“We left the last hint of polar land behind us, and thanked heaven that we were clear of a haunted, accursed realm where life and death, space and time, have made black and blasphemous alliances in the unknown epochs since matter first writhed and swam on the planet’s scarce-cooled crust.”H.P. Lovecraft, At the Mountains of … Continue reading Since Matter First Writhed: The Mystery of Abiogenesis
Runaway trolleys, violinists, utility monsters. In my view, ethical thought experiments are rarely persuasive, clarifying, relevant, or decisive. They also don’t seem to help those who are really in the trenches. How does musing over a violinist help clinicians who are working in the very messy real world? I mean, isn’t moral philosophy supposed to … Continue reading Are ethical thought experiments entirely useless?
Daniel Chaney and I are having an exchange on Letter.wiki over epiphenomenalism, the view that phenomenal states are causally inert. I've been quite surprised by the epiphenomenalists coming out of the woodwork to defend the view. And if you're not familiar with the Letter website, definitely check it out. It's a great idea for a … Continue reading Exchange On Epiphenomenalism
Dry Apologist recently asked on Twitter, “For people who lost their Christian faith, what do you think was the final tipping point that led to you losing your faith?” For me, there were two answers: the narrative of Christianity and religious epistemology. Divine revelation, consulting ancient texts, having faith, etc. are terrible ways of getting … Continue reading A Short Account Of My Atheism
Epiphenomenalism is the view that phenomenal properties – the what it’s like of conscious states – have no physical effects. First come the neural events, then come the experiential events; but the mental events have no effect on the physical events. That’s why it’s called epiphenomenalism: phenomenality comes after the electro-chemical activity of the brain. … Continue reading Why epiphenomenalism is almost certainly false
“I know not what you mean by God; I am without the idea of God; the word God is to me a sound conveying no clear or distinct affirmation.” - Charles Bradlaugh, 1877 An igtheist or ignostic or theological noncognitivist, as I'm using the terms, is one who doesn’t believe in god because they can’t … Continue reading On Igtheism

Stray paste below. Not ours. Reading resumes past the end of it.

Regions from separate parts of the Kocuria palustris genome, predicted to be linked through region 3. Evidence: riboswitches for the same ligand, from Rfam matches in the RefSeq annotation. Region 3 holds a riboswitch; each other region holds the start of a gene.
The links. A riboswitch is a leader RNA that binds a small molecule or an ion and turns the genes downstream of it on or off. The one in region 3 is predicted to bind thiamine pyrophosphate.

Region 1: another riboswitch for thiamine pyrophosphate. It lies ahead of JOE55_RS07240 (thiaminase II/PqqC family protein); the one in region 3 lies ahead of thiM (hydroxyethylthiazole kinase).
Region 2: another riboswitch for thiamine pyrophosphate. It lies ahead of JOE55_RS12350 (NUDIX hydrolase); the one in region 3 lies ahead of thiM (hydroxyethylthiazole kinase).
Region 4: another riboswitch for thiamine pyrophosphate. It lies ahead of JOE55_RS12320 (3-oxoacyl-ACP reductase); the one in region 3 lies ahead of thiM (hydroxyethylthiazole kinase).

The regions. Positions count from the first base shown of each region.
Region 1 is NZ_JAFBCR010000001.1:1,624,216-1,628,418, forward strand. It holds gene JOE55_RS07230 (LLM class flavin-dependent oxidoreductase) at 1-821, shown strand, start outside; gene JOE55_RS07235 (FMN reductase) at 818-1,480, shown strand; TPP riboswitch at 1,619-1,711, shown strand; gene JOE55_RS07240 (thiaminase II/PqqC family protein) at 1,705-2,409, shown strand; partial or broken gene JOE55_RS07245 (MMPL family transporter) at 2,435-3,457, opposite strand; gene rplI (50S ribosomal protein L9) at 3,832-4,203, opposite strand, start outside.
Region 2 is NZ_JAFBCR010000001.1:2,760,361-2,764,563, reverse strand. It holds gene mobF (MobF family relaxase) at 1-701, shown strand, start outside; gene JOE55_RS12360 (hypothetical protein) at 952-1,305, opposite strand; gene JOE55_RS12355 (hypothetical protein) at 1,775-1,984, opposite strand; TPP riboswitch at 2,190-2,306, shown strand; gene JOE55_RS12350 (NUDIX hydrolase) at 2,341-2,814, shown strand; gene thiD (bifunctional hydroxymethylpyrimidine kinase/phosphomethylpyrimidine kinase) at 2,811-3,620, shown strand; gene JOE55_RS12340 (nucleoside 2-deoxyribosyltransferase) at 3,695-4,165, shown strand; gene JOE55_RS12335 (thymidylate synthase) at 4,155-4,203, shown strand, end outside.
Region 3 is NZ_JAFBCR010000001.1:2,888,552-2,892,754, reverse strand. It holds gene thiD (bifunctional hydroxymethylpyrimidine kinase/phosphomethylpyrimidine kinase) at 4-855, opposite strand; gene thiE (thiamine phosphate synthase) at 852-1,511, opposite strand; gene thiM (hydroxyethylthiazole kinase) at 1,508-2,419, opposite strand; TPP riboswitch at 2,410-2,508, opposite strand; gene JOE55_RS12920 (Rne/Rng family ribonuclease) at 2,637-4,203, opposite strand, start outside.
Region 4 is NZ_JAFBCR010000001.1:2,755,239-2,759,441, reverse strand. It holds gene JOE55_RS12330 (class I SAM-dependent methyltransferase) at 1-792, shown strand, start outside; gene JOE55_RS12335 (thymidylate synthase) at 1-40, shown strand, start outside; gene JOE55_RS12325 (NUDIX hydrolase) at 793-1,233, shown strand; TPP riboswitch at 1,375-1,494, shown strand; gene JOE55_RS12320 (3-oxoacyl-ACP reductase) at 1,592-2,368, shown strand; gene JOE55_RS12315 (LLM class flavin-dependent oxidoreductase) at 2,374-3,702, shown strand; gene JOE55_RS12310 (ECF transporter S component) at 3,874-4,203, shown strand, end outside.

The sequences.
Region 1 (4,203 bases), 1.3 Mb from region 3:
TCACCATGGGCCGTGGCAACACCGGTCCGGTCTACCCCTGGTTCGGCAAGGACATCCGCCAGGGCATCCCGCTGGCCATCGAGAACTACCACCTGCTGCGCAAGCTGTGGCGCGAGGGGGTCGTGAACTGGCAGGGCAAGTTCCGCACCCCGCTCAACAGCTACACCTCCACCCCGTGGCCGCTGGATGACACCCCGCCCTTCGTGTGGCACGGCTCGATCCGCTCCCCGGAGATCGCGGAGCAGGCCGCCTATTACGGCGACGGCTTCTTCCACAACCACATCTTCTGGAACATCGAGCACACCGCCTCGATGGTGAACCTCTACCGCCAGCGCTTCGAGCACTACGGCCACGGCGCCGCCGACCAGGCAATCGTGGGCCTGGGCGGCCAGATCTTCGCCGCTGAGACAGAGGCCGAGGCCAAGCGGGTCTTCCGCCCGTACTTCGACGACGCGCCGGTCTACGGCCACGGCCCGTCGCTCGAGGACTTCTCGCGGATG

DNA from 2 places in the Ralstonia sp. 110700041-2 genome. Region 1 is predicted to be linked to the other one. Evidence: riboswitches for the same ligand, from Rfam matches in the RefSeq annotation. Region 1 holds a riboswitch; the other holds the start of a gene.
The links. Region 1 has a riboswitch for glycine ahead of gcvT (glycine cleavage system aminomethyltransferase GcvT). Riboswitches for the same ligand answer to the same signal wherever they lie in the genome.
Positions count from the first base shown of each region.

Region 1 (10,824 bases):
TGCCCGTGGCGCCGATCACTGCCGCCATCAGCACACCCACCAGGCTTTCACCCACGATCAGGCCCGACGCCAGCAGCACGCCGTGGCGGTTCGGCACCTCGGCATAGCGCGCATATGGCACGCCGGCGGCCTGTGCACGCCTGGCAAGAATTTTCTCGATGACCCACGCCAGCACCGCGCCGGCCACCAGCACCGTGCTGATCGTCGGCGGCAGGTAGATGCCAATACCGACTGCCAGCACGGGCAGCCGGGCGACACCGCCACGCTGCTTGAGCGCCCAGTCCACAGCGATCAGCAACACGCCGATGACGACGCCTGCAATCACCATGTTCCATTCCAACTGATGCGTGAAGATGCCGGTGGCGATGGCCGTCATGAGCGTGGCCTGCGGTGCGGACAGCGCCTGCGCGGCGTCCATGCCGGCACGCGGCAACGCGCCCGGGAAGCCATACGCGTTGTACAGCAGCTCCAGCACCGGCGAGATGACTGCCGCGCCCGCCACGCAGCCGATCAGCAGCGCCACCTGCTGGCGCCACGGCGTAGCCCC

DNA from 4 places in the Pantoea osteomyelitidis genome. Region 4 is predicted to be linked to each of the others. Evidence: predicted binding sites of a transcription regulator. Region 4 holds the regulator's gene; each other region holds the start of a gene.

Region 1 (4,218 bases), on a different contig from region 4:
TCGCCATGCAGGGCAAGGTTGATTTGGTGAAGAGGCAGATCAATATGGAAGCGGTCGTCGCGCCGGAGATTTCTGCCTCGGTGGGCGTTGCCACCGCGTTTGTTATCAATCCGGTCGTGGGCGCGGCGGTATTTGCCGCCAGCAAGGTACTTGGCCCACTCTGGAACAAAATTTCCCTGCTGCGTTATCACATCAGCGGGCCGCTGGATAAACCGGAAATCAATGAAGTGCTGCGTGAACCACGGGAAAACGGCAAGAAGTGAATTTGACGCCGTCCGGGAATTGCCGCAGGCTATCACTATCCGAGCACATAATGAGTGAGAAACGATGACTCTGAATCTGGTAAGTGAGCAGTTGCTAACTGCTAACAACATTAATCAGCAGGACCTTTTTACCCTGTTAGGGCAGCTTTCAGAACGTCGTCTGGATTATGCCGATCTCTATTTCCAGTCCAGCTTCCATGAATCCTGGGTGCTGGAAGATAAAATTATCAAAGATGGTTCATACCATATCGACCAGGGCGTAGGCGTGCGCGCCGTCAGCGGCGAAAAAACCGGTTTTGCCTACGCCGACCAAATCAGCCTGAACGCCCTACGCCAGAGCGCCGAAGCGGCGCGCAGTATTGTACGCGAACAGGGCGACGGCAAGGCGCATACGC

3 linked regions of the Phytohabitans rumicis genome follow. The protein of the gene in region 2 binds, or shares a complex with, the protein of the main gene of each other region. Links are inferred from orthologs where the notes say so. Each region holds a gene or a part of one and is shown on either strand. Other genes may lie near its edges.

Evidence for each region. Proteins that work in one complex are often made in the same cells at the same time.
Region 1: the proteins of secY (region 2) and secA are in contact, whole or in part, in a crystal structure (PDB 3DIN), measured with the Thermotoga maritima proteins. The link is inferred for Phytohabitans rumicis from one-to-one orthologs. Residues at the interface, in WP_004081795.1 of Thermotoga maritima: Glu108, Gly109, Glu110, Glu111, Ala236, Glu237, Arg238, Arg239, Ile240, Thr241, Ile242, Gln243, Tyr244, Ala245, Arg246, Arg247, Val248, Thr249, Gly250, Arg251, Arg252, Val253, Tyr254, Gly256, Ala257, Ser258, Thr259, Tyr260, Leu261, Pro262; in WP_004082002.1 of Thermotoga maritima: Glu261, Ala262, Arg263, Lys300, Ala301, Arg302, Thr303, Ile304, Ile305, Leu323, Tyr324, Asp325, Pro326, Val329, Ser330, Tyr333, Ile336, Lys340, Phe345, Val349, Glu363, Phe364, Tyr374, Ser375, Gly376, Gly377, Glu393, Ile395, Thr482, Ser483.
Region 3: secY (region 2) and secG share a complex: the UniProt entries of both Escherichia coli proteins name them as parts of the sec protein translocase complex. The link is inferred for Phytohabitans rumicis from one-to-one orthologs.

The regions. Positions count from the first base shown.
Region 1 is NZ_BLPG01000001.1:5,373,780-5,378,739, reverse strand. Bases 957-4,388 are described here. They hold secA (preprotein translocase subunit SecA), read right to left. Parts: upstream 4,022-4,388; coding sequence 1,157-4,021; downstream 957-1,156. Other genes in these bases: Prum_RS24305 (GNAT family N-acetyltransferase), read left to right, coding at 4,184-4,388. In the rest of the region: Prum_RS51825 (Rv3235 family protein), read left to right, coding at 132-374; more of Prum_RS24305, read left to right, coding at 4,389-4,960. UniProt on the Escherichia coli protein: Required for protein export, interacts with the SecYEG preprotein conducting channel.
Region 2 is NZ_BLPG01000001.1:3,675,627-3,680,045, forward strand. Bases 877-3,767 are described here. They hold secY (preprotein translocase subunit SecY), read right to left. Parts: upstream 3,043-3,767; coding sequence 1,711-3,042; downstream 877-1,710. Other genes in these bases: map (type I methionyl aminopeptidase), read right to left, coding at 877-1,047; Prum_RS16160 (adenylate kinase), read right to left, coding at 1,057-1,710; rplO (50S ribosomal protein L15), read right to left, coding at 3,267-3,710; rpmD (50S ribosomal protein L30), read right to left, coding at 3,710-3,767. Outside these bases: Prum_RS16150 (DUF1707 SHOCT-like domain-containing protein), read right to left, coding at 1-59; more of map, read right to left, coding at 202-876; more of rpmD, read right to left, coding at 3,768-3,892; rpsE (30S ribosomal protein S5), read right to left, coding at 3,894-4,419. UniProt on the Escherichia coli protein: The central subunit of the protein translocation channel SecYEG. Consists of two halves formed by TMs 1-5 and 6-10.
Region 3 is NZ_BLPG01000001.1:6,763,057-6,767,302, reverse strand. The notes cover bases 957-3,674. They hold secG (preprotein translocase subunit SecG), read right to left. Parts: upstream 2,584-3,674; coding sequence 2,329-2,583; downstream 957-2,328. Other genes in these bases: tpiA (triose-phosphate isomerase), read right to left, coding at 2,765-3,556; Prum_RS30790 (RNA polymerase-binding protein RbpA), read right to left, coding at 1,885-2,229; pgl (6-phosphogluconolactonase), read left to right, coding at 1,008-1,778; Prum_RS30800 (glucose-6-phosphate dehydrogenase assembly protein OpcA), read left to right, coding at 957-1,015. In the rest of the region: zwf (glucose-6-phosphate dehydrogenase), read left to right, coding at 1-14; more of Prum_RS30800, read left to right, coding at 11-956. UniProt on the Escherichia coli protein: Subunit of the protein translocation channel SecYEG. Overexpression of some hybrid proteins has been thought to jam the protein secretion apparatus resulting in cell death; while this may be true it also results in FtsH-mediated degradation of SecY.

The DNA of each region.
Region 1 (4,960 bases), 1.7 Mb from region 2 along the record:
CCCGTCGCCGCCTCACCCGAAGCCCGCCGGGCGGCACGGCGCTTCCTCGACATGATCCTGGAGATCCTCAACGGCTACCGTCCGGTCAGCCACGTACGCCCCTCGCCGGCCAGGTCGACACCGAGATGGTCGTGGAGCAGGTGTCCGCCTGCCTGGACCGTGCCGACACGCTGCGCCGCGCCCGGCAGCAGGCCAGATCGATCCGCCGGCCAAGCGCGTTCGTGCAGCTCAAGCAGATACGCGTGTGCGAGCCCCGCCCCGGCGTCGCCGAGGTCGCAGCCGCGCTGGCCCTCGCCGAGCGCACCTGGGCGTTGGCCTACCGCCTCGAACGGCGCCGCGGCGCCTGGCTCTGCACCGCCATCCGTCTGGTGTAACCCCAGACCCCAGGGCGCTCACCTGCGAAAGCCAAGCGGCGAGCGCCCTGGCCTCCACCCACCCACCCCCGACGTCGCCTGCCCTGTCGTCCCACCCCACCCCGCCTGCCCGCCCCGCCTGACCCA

“[I]t is widely granted these days that dualism is not a serious view to contend with, but rather a cliff over which to push one’s opponents …” Dan Dennett, 1978 Things may have changed in philosophy since Dennett’s proclamation, but it remains widely accepted that substance dualism is implausible and anti-scientific. How can you believe … Continue reading Is property dualism any better off than substance dualism?
“So we have the strange phenomenon, as Kant assures us, of a mind believing with all its strength in the real presence of a set of things of no one of which it can form any notion whatsoever.” - William James An igtheist is one who can't make any sense of the idea of god. … Continue reading The Incoherence of God
Why was Jesus crucified? As in, how did he get himself killed? How did Jesus find himself being sentenced to death by the Roman government? The crucifixion is central to the Christian story. If Jesus hadn’t been crucified, the symbol of the cross would not only hold entirely different connotations, it wouldn’t enjoy its ubiquity … Continue reading Why Did the Romans Kill Jesus?
Antinatalism, broadly speaking, is opposition to procreation. It’s the view that it is immoral to have children. Creating a person, on this view, is like building a robot that can suffer -- there’s just no good reason to do it. Although antinatalism attracts its fair share of misanthropes, many supporters I’ve seen online are compassionate … Continue reading Why I Am Not An Antinatalist